Wise words from an amazing man, a percussionist with the Grateful Dead who travels around the world collecting indigenous music. I was lucky enough to meet Mickey Hart very briefly once. This quote is so meaningful to me. I have always tried to fill my life with sound - not necessarily music, but always some kind of sound, whether it's the sound of the wind in the maple tree outside my window as I write this post, or the sound of the birds. The last few days and nights, I've been aware of the beautiful sounds that the rain makes. When my daughter was 5 years old, we lived in Tillamook County on the coast of Oregon in a mobile home for a while. She liked to put various pots and pans or plastic bowls upside down in the yard outside her bedroom window so that she could listen to the symphony of sounds that the rain made. She even drew a picture of it with a caption about liking the rain because it makes music that, sadly, has been lost along the way. But, I can still see it in my mind, and I think of it everytime I listen to the rain.
Sound is so important. I often have insomnia. It's so frustrating to lay in bed, knowing that I have to wake early, wishing that I could just fall alsleep, and getting more and more stressed the more I think about it which doesn't help me fall asleep. I sometimes get up and read for a while then try again, but lately I've been remembering a tip that my former partner gave me. He told me to just listen intently to all the sounds. He said that if we focus on the sounds, it takes our minds off of other things and relaxes us. When I can remember to do that, it always works - unless I've had a lte cup of coffee. Then, all bets are off. :-)
Because I'm a songwriter, I often don't have music playing at home. It interferes with the music in my head. Also, I'm a very active listener. I find it difficult at times to hold a conversation when there's music playing. I have to dive into the music fully. The exception to this is music I am very familiar with. For that reason, I have a couple of go-to CDs for when company is over. They are CDs that are so ingrained in my psyche, I don't have to listen intently. I listen to music when I am looking for new songs to cover or learning something new. When I'm learning a new song, I immerse myself in it totally, listening to it over and over for hours at a time over the course of many days. I listen to it until I can hear it in my sleep. Then, when I go to play it, I already know it. It's just a matter of training my fingers. It drives others crazy, but it works for me. Thank goodness for headphones!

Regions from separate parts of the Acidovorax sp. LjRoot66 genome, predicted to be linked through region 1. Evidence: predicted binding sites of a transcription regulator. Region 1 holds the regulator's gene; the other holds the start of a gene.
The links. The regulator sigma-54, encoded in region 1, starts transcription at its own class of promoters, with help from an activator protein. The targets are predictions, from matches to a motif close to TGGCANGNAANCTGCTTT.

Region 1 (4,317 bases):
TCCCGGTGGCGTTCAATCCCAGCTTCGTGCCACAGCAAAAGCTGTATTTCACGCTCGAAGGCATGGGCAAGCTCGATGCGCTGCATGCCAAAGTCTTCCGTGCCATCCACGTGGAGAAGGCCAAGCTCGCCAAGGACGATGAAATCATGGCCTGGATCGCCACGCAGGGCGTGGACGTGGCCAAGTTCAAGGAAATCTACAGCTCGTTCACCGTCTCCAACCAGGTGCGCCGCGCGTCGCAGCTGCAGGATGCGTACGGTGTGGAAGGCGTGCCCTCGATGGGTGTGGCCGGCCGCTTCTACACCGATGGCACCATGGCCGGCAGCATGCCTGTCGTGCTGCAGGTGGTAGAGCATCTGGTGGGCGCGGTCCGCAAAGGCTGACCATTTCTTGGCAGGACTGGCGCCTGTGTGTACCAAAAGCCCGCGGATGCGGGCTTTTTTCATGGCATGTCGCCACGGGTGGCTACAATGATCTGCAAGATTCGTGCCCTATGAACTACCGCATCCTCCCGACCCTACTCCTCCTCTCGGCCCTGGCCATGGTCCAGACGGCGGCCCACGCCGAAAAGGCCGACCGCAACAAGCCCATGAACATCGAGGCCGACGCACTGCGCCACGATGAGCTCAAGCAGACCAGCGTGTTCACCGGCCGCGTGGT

In my job, I am always trying to convince people that everyone can sing regardless of the quality of their voice or even whether or not they can sing in key. It's about the act of sharing the music within your family or with your community. It's the same with sound. All sound is music, at least to my ears. I've had friends whose music was "industrial noise". It was creative and innovative. I loved going to their shows and hearing how they turned "noise" what some might think of as cacaphony, into music. It wasn't for everyone, but I admired it. I encourage you to think about that the next time you are feeling bothered by some ambiant noise around you. Maybe you can find the music in it.
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